Tehran's Rallying Cry: 'We Are the People of Iran'

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Olivier Laban Mattei / AFP / Getty

Iranian supporters of presidential candidate Mir-Hossein Mousavi march in Tehran on June 15, 2009

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At the rally Monday, Mousavi supporters referred to the President's speech derisively, chanting, "Ahmadi, just keep saying it's a game of football." Marching past a Revolutionary Guard station full of uniformed men in position, the demonstrators chanted, "We are no weeds and dirt. We are the people of Iran."

One demonstrator looked to the guy by his side and yelled, "That drove me crazy. When he said that yesterday, calling the protesters weeds and dirt." A 26-year-old mechanic from Hashemiye, in the south of Tehran, said he had left his garage to come to the protest.

As a helicopter hovered overhead, the chants grew louder and arms were raised in the air: "This 63% that they say — where is it?"

But while the demonstrations show broad discontent with perceived fraud, there are also many who believe Ahmadinejad actually won those votes. "Ahmadinejad is a man of the people. He dresses like them, talks like them, and isn't resented for having too much money," said Massoud, a 31-year-old supporter at the President's rally Sunday. "Those TV debates, in which he, for the first time, broke the taboo on old-guard revolutionaries stealing the people's money won him at least another 5 million votes."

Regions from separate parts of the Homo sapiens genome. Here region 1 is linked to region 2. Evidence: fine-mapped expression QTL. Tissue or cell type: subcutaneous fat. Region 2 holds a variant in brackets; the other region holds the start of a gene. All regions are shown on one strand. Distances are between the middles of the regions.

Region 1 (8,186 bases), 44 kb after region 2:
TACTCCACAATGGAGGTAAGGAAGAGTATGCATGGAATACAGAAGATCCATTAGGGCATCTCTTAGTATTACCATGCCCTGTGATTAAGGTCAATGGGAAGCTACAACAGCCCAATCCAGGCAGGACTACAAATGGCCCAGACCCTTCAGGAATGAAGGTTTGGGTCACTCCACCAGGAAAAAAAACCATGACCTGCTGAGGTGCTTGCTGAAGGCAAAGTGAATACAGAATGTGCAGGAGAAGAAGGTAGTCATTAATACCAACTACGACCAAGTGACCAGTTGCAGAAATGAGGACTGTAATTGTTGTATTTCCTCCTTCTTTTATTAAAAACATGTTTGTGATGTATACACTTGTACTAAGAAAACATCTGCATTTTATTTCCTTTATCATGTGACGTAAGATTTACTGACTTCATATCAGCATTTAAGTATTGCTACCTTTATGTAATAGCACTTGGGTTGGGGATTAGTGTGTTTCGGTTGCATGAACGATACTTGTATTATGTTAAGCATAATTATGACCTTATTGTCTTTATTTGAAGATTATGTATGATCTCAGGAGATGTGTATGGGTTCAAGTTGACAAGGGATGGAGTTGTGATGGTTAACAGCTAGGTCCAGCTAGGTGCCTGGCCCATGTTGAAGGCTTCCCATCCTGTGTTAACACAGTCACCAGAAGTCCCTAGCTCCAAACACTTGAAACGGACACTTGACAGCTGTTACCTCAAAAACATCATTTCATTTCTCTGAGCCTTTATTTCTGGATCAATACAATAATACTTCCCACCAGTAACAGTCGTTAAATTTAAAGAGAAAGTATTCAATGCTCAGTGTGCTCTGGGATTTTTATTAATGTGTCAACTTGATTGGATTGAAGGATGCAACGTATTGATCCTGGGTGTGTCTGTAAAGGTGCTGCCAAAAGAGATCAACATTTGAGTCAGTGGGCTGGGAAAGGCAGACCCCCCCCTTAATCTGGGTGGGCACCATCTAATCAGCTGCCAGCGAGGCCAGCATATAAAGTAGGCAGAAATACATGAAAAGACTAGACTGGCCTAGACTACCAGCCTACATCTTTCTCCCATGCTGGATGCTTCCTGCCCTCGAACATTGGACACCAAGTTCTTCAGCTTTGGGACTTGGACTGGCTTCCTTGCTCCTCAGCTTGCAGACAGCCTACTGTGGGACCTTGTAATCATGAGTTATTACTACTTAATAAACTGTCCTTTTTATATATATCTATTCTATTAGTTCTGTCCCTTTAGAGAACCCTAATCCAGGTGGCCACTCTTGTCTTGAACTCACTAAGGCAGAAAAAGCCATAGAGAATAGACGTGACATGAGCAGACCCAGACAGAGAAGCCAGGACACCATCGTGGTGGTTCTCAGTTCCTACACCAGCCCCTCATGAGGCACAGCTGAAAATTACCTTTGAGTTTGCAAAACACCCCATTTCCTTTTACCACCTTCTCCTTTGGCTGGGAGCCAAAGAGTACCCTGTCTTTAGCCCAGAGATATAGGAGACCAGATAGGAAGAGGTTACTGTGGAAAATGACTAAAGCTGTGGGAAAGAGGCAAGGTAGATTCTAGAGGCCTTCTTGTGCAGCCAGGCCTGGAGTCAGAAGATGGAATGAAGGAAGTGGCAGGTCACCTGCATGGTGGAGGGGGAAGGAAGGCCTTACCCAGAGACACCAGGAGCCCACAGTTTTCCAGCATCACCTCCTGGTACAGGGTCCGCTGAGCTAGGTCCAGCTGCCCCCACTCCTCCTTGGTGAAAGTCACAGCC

Those charging election fraud base their claim on several main arguments. They say the results were released too quickly and were given out as a single number rather than broken down by province, as in previous elections. They also charge that some numbers simply don't make sense, such as Ahmadinejad's higher count in Mousavi's hometown of Tabriz and the other moderate challenger Mehdi Karroubi's less than 1% vote count, despite his relative popularity among ethnic Lors, Kurds and Sufis, as well as women's and students' rights activists.

People who believe in the veracity of the numbers say it is possible to get those election results fairly quickly because each polling booth could count its own votes in a matter of a few hours. As to the other charges, they chime in with the President, who said at a press conference yesterday that those who had lost were just upset because the elections did not turn out as expected.

But Mousavi supporters are incredulous. "They have stolen our vote, and now they're showing off with it," went one of the main chants at the rally Monday. After the demonstrations, loud cries of "Allahu akbar" could be heard from rooftops and windows until late into the night.

Now the Guardian Council has invited Mousavi as well as Karroubi to a meeting Tuesday to discuss their concerns. The Supreme Leader has expressed hope that the dispute can be resolved peacefully.

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